These are in addition to some of the centerpiece films announced prior like AMMONITE, NOMADLAND, GOOD JOE BELL, CONCRETE COWBOY, BRUISED and Opening Night Gala DAVID BYRNE’S AMERICAN UTOPIA.
Canadian representation is also very pronounced with Director Aisling Chin-Yee returning with NO ORDINARY MAN, a Documentary about a transgender Jazz Musician Billy Tipton who for many years was framed as an ambitious woman passing as a man in pursuit of music career. Others include Tracey Deer‘s BEANS, Michelle Latimer‘s two films INCONVENIENT INDIAN and TRICKSTER and both Madeleine Sims-Fewer/Dusty Mancinelli co-directed VIOLATION.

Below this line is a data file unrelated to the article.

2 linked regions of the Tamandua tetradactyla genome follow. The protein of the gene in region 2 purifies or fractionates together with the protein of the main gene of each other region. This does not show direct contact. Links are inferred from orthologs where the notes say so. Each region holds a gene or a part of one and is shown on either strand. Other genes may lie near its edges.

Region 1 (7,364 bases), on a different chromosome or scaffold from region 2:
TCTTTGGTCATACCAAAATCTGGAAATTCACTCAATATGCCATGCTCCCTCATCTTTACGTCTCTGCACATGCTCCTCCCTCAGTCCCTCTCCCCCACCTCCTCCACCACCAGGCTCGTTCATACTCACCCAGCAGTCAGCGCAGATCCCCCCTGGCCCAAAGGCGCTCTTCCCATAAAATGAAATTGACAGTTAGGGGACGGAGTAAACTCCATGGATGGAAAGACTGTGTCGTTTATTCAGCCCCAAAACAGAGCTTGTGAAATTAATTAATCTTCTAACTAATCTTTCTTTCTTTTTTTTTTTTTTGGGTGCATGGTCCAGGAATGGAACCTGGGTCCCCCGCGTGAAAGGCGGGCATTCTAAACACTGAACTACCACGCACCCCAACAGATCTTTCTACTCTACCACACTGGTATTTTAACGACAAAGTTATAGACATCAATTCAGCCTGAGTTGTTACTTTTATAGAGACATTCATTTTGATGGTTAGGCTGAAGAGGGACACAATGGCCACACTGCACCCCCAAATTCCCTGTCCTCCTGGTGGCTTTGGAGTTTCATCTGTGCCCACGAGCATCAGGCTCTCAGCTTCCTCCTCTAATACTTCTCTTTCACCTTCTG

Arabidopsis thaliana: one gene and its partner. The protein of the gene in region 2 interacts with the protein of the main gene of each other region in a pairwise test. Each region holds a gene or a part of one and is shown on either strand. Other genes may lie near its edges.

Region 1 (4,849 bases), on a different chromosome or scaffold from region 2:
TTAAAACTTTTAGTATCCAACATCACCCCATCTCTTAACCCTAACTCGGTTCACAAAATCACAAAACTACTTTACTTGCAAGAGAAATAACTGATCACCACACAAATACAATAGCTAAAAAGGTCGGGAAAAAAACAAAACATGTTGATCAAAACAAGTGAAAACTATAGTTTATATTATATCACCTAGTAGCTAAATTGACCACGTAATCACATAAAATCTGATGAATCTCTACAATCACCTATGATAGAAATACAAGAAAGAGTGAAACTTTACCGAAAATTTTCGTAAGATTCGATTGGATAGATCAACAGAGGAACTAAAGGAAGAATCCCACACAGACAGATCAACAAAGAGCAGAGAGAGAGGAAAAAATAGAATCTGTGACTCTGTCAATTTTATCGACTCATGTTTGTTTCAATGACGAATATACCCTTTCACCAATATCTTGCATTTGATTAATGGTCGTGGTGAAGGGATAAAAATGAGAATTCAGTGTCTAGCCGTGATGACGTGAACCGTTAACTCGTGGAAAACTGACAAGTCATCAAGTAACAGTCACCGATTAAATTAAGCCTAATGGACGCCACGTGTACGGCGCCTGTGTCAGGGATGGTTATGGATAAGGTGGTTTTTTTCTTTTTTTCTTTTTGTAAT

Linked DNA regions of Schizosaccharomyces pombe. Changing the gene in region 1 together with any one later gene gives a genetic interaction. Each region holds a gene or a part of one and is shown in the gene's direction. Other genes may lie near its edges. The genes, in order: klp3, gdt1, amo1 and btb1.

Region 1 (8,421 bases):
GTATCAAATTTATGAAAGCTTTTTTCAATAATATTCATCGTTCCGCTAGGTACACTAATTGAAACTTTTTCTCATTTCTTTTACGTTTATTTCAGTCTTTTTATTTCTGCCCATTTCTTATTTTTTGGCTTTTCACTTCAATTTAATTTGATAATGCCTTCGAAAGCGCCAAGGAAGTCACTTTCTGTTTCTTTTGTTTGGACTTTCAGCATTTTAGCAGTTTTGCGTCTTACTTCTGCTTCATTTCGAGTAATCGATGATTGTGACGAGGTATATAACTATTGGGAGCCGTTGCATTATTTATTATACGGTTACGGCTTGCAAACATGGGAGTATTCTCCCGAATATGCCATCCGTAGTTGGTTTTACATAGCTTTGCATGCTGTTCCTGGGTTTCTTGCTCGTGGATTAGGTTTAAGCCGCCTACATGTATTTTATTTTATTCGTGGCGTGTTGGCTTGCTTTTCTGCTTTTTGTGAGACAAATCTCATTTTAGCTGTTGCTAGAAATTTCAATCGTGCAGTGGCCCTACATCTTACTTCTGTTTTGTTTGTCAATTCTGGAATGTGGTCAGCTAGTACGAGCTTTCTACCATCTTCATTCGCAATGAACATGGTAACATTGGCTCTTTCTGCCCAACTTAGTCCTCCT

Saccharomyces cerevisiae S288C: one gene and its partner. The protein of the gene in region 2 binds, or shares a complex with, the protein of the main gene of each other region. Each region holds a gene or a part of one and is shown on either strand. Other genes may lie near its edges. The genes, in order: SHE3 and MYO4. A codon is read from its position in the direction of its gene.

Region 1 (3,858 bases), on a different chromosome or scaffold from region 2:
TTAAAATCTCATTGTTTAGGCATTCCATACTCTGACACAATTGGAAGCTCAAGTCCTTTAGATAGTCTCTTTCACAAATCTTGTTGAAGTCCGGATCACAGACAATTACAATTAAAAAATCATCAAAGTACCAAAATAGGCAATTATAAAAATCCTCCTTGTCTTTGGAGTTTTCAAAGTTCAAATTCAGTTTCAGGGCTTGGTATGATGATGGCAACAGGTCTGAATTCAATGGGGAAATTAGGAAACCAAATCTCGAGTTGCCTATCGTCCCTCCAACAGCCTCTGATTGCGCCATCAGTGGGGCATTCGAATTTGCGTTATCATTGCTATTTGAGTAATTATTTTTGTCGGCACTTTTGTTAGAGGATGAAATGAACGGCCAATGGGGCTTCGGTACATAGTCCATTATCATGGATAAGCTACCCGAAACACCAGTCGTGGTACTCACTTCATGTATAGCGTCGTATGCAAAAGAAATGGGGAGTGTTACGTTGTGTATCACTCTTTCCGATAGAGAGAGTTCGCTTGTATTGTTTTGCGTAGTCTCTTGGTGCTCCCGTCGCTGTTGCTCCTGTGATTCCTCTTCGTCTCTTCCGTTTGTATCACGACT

On this year’s lineup, TIFF Co-Head and Artistic Director says, “This year’s lineup reflects that tumult. The names you already know are doing brand new things this year, and there’s a whole crop of exciting new names to discover.”.
Complete line-up below: